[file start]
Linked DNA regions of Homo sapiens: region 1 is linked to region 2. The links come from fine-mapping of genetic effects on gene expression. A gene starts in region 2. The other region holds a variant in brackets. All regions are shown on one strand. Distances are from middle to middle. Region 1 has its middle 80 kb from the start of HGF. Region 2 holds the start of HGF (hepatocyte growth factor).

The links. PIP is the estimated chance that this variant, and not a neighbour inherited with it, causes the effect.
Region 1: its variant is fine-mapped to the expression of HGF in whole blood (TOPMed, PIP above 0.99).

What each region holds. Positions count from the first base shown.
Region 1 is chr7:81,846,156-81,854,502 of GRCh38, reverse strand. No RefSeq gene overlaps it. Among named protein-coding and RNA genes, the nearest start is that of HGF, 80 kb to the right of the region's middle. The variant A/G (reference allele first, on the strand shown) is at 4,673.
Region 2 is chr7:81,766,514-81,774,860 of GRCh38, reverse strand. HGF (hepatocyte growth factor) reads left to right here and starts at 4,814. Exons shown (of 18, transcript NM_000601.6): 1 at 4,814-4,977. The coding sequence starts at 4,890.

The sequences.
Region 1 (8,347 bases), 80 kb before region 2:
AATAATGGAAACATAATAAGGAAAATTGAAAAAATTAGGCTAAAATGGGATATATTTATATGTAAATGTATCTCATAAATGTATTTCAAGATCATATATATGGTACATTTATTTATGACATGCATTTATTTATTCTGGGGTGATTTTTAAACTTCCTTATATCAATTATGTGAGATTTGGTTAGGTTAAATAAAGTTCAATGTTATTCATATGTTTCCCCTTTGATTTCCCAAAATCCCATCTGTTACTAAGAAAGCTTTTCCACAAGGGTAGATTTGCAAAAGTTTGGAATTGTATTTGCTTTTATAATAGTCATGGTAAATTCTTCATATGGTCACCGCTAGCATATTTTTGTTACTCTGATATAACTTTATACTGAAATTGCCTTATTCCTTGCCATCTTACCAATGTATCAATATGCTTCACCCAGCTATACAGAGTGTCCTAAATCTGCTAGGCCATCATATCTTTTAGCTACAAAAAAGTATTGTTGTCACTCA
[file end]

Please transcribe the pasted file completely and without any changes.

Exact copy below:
Linked DNA regions of Homo sapiens: region 1 is linked to region 2. The links come from fine-mapping of genetic effects on gene expression. A gene starts in region 2. The other region holds a variant in brackets. All regions are shown on one strand. Distances are from middle to middle. Region 1 has its middle 80 kb from the start of HGF. Region 2 holds the start of HGF (hepatocyte growth factor).

The links. PIP is the estimated chance that this variant, and not a neighbour inherited with it, causes the effect.
Region 1: its variant is fine-mapped to the expression of HGF in whole blood (TOPMed, PIP above 0.99).

What each region holds. Positions count from the first base shown.
Region 1 is chr7:81,846,156-81,854,502 of GRCh38, reverse strand. No RefSeq gene overlaps it. Among named protein-coding and RNA genes, the nearest start is that of HGF, 80 kb to the right of the region's middle. The variant A/G (reference allele first, on the strand shown) is at 4,673.
Region 2 is chr7:81,766,514-81,774,860 of GRCh38, reverse strand. HGF (hepatocyte growth factor) reads left to right here and starts at 4,814. Exons shown (of 18, transcript NM_000601.6): 1 at 4,814-4,977. The coding sequence starts at 4,890.

The sequences.
Region 1 (8,347 bases), 80 kb before region 2:
AATAATGGAAACATAATAAGGAAAATTGAAAAAATTAGGCTAAAATGGGATATATTTATATGTAAATGTATCTCATAAATGTATTTCAAGATCATATATATGGTACATTTATTTATGACATGCATTTATTTATTCTGGGGTGATTTTTAAACTTCCTTATATCAATTATGTGAGATTTGGTTAGGTTAAATAAAGTTCAATGTTATTCATATGTTTCCCCTTTGATTTCCCAAAATCCCATCTGTTACTAAGAAAGCTTTTCCACAAGGGTAGATTTGCAAAAGTTTGGAATTGTATTTGCTTTTATAATAGTCATGGTAAATTCTTCATATGGTCACCGCTAGCATATTTTTGTTACTCTGATATAACTTTATACTGAAATTGCCTTATTCCTTGCCATCTTACCAATGTATCAATATGCTTCACCCAGCTATACAGAGTGTCCTAAATCTGCTAGGCCATCATATCTTTTAGCTACAAAAAAGTATTGTTGTCACTCA